Tags: gus | polar | bear | euthanized

Gus the Polar Bear of Central Park Zoo Euthanized for Tumor

Thursday, 29 Aug 2013 06:56 AM

By Michael Mullins


Gus the polar bear, an icon at New York City's Central Park Zoo, is dead at 27, euthanized by veterinarians for a large inoperable tumor, The Associated Press reported.

Gus beat the odds, having lived six years longer than the median life expectancy of a male polar bear in a zoo, which is less than 21 years, the AP noted.

"Gus was an icon at the Central Park Zoo and a great source of joy for our visitors and staff," said Jim Breheny of the Wildlife Conservation Society. "He was an important ambassador for his species bringing attention to the problems these bears face in the wild due to a changing environment."

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A media darling, Gus was often the face of the zoo, notes the Central Park Zoo's website, having appeared in numerous local and national newspapers and television newscasts.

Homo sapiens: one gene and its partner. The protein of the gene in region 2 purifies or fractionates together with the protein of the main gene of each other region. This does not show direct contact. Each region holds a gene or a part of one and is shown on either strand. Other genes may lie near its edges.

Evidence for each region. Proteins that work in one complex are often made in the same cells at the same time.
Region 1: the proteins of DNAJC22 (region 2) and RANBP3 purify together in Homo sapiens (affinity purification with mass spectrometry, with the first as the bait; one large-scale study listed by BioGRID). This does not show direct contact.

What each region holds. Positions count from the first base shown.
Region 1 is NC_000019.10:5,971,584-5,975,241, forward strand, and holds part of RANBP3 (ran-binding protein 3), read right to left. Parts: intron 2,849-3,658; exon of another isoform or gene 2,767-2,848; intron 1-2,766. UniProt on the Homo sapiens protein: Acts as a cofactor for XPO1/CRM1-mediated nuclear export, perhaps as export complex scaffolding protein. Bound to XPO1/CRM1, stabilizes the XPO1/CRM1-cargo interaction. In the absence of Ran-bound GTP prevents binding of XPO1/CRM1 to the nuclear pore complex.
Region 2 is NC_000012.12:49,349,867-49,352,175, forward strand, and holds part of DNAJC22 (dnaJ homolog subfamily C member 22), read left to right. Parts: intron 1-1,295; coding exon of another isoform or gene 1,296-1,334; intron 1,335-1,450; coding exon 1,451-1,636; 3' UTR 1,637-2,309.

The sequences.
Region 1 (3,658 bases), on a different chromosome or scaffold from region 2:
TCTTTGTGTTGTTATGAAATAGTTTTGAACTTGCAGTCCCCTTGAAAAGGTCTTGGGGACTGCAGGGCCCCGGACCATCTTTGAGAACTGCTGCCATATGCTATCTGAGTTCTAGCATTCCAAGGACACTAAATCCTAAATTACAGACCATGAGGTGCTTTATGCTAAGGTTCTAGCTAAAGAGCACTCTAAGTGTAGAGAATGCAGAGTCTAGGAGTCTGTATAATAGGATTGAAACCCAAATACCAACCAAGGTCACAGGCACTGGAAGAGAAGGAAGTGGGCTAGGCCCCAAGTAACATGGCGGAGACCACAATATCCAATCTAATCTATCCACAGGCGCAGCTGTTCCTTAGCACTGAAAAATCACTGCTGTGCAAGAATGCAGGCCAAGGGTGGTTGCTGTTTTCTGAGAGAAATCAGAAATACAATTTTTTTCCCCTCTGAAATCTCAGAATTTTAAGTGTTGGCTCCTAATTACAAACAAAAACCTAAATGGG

In 1994, zoo officials were concerned over Gus' repetitive swimming pattern and developed an enrichment program that featured moveable items for him to manipulate. Experts also had Gus forage for food to keep his mind and body healthy, the AP notes.

Gus came to the Central Park Zoo at 3 years of age in 1988, after having been born in Ohio's Toledo Zoo.

During his lifetime at the Central Park Zoo, Gus outlived two longtime female companions, Ida and Lily, and was visited by more than 20 million people, zoo officials estimated.

There was no mention by zoo officials as to whether or not he would be replaced by another polar bear.

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Keeping polar bears in captivity is controversial. Critics argue that, considering polar bears are the widest ranging terrestrial mammal on earth, no replicated environment in a zoo can adequately satisfy the range of biological and behavioral needs of a polar bear.

A critically endangered species, with an estimated 20,000 to 25,000 polar bears believed to remain in the wild, the massive predators have seen their habitat shrink consistently in recent decades due in part to the thinning of artic ice, according to some experts.

Of the five nations that support polar bear populations, Canada has approximately 60 percent of the world’s population.

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